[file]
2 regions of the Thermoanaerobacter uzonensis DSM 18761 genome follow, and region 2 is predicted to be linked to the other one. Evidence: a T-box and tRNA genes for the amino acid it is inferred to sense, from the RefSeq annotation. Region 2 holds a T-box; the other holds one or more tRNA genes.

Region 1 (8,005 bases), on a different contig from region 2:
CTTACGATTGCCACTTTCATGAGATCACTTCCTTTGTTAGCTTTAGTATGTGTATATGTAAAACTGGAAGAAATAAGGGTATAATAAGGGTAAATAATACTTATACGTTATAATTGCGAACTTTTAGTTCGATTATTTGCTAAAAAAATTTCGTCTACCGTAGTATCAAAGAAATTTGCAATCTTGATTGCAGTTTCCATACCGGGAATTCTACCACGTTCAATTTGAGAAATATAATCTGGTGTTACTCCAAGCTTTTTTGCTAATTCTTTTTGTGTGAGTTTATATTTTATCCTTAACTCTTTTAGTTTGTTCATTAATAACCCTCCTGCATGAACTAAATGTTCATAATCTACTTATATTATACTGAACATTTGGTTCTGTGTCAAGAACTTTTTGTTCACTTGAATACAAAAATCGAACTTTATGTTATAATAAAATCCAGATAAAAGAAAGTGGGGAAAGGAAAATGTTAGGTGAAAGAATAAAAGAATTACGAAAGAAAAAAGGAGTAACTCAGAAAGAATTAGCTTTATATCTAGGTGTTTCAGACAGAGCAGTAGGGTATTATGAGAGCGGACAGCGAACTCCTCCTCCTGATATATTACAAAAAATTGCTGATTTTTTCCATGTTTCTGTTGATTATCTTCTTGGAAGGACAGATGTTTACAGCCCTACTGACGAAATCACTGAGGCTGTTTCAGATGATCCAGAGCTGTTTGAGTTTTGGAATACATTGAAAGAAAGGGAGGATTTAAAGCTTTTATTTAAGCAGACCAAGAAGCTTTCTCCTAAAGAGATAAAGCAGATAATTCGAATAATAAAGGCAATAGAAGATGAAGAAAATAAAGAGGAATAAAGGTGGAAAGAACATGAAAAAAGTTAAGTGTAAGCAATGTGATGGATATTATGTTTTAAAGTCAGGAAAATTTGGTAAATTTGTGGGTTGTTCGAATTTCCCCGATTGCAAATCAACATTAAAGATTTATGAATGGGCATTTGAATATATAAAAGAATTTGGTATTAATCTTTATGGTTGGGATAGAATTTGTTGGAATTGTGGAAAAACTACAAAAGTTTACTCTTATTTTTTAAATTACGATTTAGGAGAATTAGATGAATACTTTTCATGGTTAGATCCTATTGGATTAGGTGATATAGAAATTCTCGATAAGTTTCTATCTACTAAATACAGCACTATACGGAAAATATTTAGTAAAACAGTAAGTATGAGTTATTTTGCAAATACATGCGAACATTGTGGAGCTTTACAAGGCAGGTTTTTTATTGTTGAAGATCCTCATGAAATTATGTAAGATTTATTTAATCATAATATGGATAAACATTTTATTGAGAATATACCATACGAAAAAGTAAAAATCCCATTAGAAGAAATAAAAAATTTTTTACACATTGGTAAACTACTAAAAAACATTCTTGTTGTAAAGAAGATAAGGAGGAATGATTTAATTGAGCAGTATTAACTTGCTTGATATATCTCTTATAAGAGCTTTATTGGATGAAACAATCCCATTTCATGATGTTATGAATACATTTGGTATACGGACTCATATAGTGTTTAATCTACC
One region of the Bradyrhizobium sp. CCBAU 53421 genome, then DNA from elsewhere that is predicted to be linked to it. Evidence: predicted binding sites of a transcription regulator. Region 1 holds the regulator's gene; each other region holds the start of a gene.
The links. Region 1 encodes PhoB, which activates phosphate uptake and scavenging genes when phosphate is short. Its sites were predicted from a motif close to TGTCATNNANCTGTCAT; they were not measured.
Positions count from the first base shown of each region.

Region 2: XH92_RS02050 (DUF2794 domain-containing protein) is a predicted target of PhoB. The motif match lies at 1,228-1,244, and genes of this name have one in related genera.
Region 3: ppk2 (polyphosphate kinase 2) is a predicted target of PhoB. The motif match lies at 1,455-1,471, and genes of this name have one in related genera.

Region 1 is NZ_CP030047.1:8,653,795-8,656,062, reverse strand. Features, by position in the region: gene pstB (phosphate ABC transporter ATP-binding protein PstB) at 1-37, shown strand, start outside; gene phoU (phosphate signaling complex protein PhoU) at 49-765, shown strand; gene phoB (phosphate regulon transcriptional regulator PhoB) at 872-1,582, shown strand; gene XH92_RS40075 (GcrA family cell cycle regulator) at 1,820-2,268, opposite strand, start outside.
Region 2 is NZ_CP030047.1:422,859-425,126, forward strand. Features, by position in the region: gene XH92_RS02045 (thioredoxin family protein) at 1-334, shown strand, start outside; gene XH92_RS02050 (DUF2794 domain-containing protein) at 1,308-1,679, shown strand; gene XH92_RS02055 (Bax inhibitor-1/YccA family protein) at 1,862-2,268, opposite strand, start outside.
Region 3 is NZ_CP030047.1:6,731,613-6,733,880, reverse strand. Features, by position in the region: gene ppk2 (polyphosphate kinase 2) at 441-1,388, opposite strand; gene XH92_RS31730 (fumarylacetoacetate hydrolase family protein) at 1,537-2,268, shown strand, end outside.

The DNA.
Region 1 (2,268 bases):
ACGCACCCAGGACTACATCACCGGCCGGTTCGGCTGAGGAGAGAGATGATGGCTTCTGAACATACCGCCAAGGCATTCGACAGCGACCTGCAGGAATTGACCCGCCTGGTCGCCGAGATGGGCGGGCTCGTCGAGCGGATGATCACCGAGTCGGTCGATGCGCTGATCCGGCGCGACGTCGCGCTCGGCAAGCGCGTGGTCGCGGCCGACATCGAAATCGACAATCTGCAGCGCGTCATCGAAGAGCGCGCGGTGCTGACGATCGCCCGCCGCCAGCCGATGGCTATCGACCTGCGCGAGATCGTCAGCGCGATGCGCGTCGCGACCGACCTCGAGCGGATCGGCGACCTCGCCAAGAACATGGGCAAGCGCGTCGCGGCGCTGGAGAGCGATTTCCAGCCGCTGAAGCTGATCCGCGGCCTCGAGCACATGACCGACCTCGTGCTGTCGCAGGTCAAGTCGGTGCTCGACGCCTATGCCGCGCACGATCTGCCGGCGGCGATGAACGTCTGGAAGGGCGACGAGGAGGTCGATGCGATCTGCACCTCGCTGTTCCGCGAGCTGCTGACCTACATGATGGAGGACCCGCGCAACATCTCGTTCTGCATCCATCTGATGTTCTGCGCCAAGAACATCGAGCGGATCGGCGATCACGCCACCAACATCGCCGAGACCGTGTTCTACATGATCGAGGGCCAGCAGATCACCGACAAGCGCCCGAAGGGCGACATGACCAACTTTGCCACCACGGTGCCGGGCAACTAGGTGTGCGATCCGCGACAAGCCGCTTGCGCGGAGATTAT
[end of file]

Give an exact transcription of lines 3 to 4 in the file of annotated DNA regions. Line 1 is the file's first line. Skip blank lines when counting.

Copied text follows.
CTTACGATTGCCACTTTCATGAGATCACTTCCTTTGTTAGCTTTAGTATGTGTATATGTAAAACTGGAAGAAATAAGGGTATAATAAGGGTAAATAATACTTATACGTTATAATTGCGAACTTTTAGTTCGATTATTTGCTAAAAAAATTTCGTCTACCGTAGTATCAAAGAAATTTGCAATCTTGATTGCAGTTTCCATACCGGGAATTCTACCACGTTCAATTTGAGAAATATAATCTGGTGTTACTCCAAGCTTTTTTGCTAATTCTTTTTGTGTGAGTTTATATTTTATCCTTAACTCTTTTAGTTTGTTCATTAATAACCCTCCTGCATGAACTAAATGTTCATAATCTACTTATATTATACTGAACATTTGGTTCTGTGTCAAGAACTTTTTGTTCACTTGAATACAAAAATCGAACTTTATGTTATAATAAAATCCAGATAAAAGAAAGTGGGGAAAGGAAAATGTTAGGTGAAAGAATAAAAGAATTACGAAAGAAAAAAGGAGTAACTCAGAAAGAATTAGCTTTATATCTAGGTGTTTCAGACAGAGCAGTAGGGTATTATGAGAGCGGACAGCGAACTCCTCCTCCTGATATATTACAAAAAATTGCTGATTTTTTCCATGTTTCTGTTGATTATCTTCTTGGAAGGACAGATGTTTACAGCCCTACTGACGAAATCACTGAGGCTGTTTCAGATGATCCAGAGCTGTTTGAGTTTTGGAATACATTGAAAGAAAGGGAGGATTTAAAGCTTTTATTTAAGCAGACCAAGAAGCTTTCTCCTAAAGAGATAAAGCAGATAATTCGAATAATAAAGGCAATAGAAGATGAAGAAAATAAAGAGGAATAAAGGTGGAAAGAACATGAAAAAAGTTAAGTGTAAGCAATGTGATGGATATTATGTTTTAAAGTCAGGAAAATTTGGTAAATTTGTGGGTTGTTCGAATTTCCCCGATTGCAAATCAACATTAAAGATTTATGAATGGGCATTTGAATATATAAAAGAATTTGGTATTAATCTTTATGGTTGGGATAGAATTTGTTGGAATTGTGGAAAAACTACAAAAGTTTACTCTTATTTTTTAAATTACGATTTAGGAGAATTAGATGAATACTTTTCATGGTTAGATCCTATTGGATTAGGTGATATAGAAATTCTCGATAAGTTTCTATCTACTAAATACAGCACTATACGGAAAATATTTAGTAAAACAGTAAGTATGAGTTATTTTGCAAATACATGCGAACATTGTGGAGCTTTACAAGGCAGGTTTTTTATTGTTGAAGATCCTCATGAAATTATGTAAGATTTATTTAATCATAATATGGATAAACATTTTATTGAGAATATACCATACGAAAAAGTAAAAATCCCATTAGAAGAAATAAAAAATTTTTTACACATTGGTAAACTACTAAAAAACATTCTTGTTGTAAAGAAGATAAGGAGGAATGATTTAATTGAGCAGTATTAACTTGCTTGATATATCTCTTATAAGAGCTTTATTGGATGAAACAATCCCATTTCATGATGTTATGAATACATTTGGTATACGGACTCATATAGTGTTTAATCTACC
One region of the Bradyrhizobium sp. CCBAU 53421 genome, then DNA from elsewhere that is predicted to be linked to it. Evidence: predicted binding sites of a transcription regulator. Region 1 holds the regulator's gene; each other region holds the start of a gene.